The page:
Each of the four characters offers a different type of play style and has benefits and disadvantages over each other. Mario is the well-rounded character with no obvious advantages in any attribute while Luigi is the best and highest jumper. It's just that he's a bit slippery to control. Princess Peach is essentially recommended for beginning players, thanks to her glide ability, making otherwise daunting leaps more manageable. Finally, Toad is the shortest and fastest of the four. Some levels and hidden areas are designed to be easier with one character over the others, so there's some general encouragement to try to play as each character.
|Little princess, big trouble.|
Seeing as Super Mario Bros. 2 originated as a totally different game with unique characters, so, too, is how enemies are defeated. Traditional Mario platformers require a simple hop on an enemy's head to defeat them. With Super Mario Bros. 2 and its GBA remake, Mario and friends are required to pull up vegetables from the ground and chuck them at foes to eliminate them. Additionally, standing on certain enemies such as Shy Guys, lifting them over your head, and chucking them also serves as offense in Super Mario Advance.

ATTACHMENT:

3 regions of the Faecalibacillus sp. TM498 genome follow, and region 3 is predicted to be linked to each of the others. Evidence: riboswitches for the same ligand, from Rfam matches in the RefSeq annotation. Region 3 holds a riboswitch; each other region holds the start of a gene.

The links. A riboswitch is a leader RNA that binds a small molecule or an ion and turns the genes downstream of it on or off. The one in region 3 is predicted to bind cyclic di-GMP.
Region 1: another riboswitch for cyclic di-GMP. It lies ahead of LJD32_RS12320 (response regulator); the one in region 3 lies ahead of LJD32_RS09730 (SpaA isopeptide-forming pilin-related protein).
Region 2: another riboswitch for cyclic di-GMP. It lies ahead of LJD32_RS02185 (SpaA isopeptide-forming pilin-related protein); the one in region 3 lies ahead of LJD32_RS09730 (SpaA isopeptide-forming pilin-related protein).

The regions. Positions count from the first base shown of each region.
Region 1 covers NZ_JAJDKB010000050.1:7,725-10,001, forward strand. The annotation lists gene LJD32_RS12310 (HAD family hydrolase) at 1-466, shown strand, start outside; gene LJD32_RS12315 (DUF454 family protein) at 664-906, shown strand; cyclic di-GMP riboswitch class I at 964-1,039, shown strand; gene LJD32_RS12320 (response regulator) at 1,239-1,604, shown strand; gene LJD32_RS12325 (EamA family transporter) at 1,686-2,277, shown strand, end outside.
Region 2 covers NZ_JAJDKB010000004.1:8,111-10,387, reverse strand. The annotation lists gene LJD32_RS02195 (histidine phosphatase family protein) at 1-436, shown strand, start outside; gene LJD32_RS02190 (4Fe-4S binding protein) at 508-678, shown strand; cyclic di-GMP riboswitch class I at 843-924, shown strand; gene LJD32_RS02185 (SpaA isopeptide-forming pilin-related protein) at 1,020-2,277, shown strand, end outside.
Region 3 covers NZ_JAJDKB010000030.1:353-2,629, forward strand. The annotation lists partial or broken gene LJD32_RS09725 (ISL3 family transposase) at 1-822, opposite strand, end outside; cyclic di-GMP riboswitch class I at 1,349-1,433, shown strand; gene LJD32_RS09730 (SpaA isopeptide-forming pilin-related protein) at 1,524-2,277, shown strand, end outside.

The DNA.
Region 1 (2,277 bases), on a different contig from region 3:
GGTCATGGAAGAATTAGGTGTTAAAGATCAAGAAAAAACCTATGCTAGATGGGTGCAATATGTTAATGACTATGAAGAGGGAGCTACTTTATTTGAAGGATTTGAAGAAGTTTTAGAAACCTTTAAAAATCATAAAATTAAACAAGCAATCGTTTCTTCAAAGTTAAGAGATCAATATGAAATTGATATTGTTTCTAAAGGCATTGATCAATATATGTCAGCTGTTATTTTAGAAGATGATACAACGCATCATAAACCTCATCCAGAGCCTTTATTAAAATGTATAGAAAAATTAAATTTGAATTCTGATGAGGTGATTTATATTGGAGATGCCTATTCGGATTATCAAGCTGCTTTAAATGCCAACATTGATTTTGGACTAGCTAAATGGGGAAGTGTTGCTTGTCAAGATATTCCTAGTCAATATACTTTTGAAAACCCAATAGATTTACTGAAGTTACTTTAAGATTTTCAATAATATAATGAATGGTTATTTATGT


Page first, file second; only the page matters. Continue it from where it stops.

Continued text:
This goes into the boss encounters as well, such as the first miniature boss battle with Birdo, an enemy which generally blocks the exit of almost every level in the game. Through leaping on the eggs that Birdo shoots from its snout and lifting them over your head, you can throw them back at Birdo to damage her. Other bosses include the bomb-tossing Mouser, whose bombs can be thrown back so the bombastic rat gets caught in the explosion to take damage. The boss order in Super Mario Advance is changed from the NES original. The third world introduces a wholly new boss into the mix, a robotic Birdo, for example.
|The explosions are so bright,|
Mouser has to wear shades.
Apart from plucking veggies from the ground, there's a host of other helpful and surprising finds to pick up from underground-- shells, POW blocks which cause a huge quake when dropped, hearts that refill a character's health, bombs, and a standout one, a magical potion. When this is thrown, it reveals a door into sub-space, where if dropped in the correct spot, reveals a mushroom that can be used to temporarily add extra health to a character. Occasionally, some tubes (the Subcon equivalent of the Mushroom Kingdom's pipes) in sub-space serve as warp points to later worlds, effectively allowing you to skip entire worlds.